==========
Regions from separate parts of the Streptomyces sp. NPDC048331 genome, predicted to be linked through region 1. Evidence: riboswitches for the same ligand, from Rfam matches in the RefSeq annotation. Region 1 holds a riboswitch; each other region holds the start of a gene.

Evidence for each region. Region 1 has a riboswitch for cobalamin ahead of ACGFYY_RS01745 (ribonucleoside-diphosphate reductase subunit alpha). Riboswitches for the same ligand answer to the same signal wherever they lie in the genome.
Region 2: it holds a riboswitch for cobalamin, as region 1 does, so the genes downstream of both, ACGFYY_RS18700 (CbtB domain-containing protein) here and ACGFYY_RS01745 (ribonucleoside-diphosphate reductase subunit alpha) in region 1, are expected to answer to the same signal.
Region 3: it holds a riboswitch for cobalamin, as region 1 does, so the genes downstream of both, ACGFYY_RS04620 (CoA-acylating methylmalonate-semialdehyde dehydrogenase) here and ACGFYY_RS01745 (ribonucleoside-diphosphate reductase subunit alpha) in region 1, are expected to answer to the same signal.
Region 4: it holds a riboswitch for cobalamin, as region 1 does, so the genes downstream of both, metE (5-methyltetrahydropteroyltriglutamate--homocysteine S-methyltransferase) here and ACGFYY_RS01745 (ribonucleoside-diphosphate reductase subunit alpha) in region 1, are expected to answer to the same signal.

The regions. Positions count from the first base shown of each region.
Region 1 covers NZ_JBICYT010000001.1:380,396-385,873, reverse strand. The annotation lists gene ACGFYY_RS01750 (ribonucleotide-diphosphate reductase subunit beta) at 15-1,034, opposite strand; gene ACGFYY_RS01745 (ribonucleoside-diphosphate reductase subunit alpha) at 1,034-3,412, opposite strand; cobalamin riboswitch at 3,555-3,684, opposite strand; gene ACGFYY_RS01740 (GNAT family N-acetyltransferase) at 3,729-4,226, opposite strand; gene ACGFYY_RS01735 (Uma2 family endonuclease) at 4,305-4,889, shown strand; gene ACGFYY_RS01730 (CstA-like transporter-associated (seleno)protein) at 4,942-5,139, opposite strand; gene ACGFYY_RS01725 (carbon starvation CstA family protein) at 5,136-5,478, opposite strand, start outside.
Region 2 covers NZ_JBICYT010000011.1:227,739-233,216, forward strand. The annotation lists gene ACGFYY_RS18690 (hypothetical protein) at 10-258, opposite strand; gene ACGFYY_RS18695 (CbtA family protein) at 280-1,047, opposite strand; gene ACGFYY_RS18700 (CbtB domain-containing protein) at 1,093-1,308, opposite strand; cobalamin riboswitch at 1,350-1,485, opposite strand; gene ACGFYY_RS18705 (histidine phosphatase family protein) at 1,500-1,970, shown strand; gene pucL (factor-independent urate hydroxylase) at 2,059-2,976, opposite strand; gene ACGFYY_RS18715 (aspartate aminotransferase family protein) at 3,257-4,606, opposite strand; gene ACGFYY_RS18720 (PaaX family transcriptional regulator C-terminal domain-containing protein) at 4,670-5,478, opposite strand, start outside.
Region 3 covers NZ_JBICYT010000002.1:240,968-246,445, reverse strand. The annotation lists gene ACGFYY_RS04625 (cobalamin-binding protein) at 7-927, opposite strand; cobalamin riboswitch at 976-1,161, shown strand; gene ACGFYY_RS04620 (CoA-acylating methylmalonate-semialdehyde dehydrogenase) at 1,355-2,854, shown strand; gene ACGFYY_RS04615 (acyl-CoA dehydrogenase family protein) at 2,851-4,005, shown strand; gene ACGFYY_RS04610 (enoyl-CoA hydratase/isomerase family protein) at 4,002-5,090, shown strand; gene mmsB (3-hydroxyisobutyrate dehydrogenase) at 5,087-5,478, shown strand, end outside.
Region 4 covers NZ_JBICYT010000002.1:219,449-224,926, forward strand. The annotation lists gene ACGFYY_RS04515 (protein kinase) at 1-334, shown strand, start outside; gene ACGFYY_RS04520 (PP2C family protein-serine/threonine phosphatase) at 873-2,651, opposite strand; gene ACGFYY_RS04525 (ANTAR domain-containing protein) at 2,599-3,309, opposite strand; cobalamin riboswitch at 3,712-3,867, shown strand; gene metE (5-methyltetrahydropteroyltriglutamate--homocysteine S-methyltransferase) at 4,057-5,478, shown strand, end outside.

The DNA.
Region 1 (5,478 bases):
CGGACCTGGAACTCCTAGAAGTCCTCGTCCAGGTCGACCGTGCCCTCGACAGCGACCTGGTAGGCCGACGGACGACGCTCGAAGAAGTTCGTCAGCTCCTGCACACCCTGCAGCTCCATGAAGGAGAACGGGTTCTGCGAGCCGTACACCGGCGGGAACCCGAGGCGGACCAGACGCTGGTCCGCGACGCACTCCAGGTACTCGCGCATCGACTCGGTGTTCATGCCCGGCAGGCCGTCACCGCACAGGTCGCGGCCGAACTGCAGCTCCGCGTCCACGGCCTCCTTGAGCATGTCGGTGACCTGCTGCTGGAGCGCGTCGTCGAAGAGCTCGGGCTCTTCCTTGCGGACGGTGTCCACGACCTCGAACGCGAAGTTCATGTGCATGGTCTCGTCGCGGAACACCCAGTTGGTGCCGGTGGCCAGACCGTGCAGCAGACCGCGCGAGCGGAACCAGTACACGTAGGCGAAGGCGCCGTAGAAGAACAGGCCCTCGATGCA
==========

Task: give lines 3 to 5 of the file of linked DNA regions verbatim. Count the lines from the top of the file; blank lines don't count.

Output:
Region 2: it holds a riboswitch for cobalamin, as region 1 does, so the genes downstream of both, ACGFYY_RS18700 (CbtB domain-containing protein) here and ACGFYY_RS01745 (ribonucleoside-diphosphate reductase subunit alpha) in region 1, are expected to answer to the same signal.
Region 3: it holds a riboswitch for cobalamin, as region 1 does, so the genes downstream of both, ACGFYY_RS04620 (CoA-acylating methylmalonate-semialdehyde dehydrogenase) here and ACGFYY_RS01745 (ribonucleoside-diphosphate reductase subunit alpha) in region 1, are expected to answer to the same signal.
Region 4: it holds a riboswitch for cobalamin, as region 1 does, so the genes downstream of both, metE (5-methyltetrahydropteroyltriglutamate--homocysteine S-methyltransferase) here and ACGFYY_RS01745 (ribonucleoside-diphosphate reductase subunit alpha) in region 1, are expected to answer to the same signal.